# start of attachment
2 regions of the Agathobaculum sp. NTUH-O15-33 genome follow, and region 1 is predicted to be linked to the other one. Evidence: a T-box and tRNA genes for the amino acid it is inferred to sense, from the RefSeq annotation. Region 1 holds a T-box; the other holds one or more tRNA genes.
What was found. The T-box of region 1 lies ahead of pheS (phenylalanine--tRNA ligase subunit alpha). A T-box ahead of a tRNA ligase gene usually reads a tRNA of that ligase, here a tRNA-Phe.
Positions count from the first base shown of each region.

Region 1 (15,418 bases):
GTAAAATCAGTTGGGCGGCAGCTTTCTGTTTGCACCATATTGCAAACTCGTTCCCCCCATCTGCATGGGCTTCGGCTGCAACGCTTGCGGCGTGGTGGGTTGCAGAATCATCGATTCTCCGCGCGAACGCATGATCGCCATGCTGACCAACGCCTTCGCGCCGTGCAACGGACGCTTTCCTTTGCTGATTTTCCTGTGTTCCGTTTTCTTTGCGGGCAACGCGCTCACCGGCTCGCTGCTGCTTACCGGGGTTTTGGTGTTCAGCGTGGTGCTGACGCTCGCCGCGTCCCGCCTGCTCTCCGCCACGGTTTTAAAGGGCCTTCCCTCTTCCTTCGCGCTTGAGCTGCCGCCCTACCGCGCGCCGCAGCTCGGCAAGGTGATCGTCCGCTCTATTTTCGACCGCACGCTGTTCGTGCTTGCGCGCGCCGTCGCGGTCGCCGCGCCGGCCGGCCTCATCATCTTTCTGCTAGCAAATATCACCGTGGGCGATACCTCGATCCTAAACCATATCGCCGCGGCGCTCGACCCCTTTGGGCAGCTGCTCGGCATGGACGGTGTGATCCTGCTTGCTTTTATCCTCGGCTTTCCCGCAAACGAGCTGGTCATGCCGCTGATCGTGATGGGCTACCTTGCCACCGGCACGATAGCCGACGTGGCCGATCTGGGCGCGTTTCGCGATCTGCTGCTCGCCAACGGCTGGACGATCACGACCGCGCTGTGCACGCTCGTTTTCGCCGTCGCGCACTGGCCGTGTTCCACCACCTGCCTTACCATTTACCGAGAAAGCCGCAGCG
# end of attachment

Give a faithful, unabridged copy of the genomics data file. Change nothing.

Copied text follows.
2 regions of the Agathobaculum sp. NTUH-O15-33 genome follow, and region 1 is predicted to be linked to the other one. Evidence: a T-box and tRNA genes for the amino acid it is inferred to sense, from the RefSeq annotation. Region 1 holds a T-box; the other holds one or more tRNA genes.
What was found. The T-box of region 1 lies ahead of pheS (phenylalanine--tRNA ligase subunit alpha). A T-box ahead of a tRNA ligase gene usually reads a tRNA of that ligase, here a tRNA-Phe.
Positions count from the first base shown of each region.

Region 1 (15,418 bases):
GTAAAATCAGTTGGGCGGCAGCTTTCTGTTTGCACCATATTGCAAACTCGTTCCCCCCATCTGCATGGGCTTCGGCTGCAACGCTTGCGGCGTGGTGGGTTGCAGAATCATCGATTCTCCGCGCGAACGCATGATCGCCATGCTGACCAACGCCTTCGCGCCGTGCAACGGACGCTTTCCTTTGCTGATTTTCCTGTGTTCCGTTTTCTTTGCGGGCAACGCGCTCACCGGCTCGCTGCTGCTTACCGGGGTTTTGGTGTTCAGCGTGGTGCTGACGCTCGCCGCGTCCCGCCTGCTCTCCGCCACGGTTTTAAAGGGCCTTCCCTCTTCCTTCGCGCTTGAGCTGCCGCCCTACCGCGCGCCGCAGCTCGGCAAGGTGATCGTCCGCTCTATTTTCGACCGCACGCTGTTCGTGCTTGCGCGCGCCGTCGCGGTCGCCGCGCCGGCCGGCCTCATCATCTTTCTGCTAGCAAATATCACCGTGGGCGATACCTCGATCCTAAACCATATCGCCGCGGCGCTCGACCCCTTTGGGCAGCTGCTCGGCATGGACGGTGTGATCCTGCTTGCTTTTATCCTCGGCTTTCCCGCAAACGAGCTGGTCATGCCGCTGATCGTGATGGGCTACCTTGCCACCGGCACGATAGCCGACGTGGCCGATCTGGGCGCGTTTCGCGATCTGCTGCTCGCCAACGGCTGGACGATCACGACCGCGCTGTGCACGCTCGTTTTCGCCGTCGCGCACTGGCCGTGTTCCACCACCTGCCTTACCATTTACCGAGAAAGCCGCAGCG